Design and evaluation of 3D selection techniques based on progressive refinement

Published

Journal Article

Issues such as hand and tracker jitter negatively affect user performance with 3D selection techniques based on the ray-casting metaphor. This makes it difficult for users to select objects that have a small visible area, since small targets require high levels of precision. We introduce an approach to address this issue that uses progressive refinement of the set of selectable objects to reduce the required precision of the task. We present three exemplar techniques (sphere-casting refined by QUAD menu (SQUAD), discrete zoom, and continuous zoom) and derive a preliminary design space for progressive refinement from their characteristics. We explore the trade-offs between progressive refinement and immediate selection techniques in two studies: first comparing SQUAD to ray-casting; and second comparing the zooming techniques to ray-casting. In both studies, an analytical evaluation based on a distal pointing model and an empirical evaluation demonstrates that progressive refinement selection can provide significant benefits compared to immediate techniques. In the first study, SQUAD was much more accurate than ray-casting, and SQUAD was faster than ray-casting with small targets and less cluttered environments. The issue with SQUAD, however, is that it requires all selectable objects to be visually distinct. The zooming techniques address this issue by exploring other areas of the progressive refinement design space. They allow users to use the spatial relationships among objects as criteria for selection and to increase precision without requiring precision in pointing. The results of the second study show that while the zooming techniques were significantly slower than ray-casting, accuracy was much higher. Additionally, depending on the size of the target, users chose not to use zoom and, therefore, performed as fast as with ray-casting. © 2013 Elsevier Ltd.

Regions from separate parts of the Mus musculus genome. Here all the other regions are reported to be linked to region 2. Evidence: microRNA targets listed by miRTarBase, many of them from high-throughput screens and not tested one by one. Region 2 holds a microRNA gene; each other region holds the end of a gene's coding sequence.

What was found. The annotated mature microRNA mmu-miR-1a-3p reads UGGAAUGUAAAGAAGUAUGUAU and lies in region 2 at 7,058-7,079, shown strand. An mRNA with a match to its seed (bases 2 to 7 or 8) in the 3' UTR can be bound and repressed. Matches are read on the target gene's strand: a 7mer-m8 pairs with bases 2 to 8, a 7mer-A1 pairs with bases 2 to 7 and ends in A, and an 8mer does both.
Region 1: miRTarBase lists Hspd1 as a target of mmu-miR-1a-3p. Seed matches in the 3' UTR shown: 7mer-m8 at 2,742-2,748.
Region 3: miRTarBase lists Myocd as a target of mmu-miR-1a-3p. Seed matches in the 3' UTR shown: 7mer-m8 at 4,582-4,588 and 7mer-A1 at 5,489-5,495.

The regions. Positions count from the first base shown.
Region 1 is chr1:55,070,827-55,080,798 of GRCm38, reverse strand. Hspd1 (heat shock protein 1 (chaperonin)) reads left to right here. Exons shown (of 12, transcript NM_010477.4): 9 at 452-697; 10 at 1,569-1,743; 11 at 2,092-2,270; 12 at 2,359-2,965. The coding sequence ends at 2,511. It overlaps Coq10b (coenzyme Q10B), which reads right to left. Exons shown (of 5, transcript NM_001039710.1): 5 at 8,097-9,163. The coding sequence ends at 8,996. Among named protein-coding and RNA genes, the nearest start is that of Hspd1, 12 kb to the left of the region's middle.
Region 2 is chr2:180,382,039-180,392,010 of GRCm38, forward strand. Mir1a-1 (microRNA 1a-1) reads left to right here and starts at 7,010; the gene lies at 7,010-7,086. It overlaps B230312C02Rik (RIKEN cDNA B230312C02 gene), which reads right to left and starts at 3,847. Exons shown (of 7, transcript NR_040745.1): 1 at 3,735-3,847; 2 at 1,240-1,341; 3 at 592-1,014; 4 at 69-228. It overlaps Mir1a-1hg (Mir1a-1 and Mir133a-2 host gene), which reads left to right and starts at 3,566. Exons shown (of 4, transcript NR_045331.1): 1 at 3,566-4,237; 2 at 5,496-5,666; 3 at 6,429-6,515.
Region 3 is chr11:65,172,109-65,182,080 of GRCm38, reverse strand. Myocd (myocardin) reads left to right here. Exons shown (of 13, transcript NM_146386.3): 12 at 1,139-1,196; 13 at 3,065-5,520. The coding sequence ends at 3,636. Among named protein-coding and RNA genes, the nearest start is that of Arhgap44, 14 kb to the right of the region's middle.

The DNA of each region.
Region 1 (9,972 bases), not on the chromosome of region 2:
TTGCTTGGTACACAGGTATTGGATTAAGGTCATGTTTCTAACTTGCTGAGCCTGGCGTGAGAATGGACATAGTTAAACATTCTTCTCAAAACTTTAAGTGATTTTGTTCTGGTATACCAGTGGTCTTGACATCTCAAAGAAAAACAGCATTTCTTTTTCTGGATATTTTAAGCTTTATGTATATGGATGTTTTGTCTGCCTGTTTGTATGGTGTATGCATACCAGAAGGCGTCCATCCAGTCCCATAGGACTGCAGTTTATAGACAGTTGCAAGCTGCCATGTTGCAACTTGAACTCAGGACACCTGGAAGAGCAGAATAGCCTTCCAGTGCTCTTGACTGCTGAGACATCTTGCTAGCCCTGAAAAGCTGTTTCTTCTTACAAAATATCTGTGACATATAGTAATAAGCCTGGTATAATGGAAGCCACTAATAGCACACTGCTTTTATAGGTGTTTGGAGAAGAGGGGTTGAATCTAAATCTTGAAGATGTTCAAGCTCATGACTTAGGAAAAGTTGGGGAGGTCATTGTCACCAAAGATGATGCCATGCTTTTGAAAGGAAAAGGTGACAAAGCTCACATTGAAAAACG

Full Text

Duke Authors

Cited Authors

  • Bacim, F; Kopper, R; Bowman, DA

Published Date

  • June 5, 2013

Published In

Volume / Issue

  • 71 / 7-8

Start / End Page

  • 785 - 802

Electronic International Standard Serial Number (EISSN)

  • 1095-9300

International Standard Serial Number (ISSN)

  • 1071-5819

Digital Object Identifier (DOI)

  • 10.1016/j.ijhcs.2013.03.003

Citation Source

  • Scopus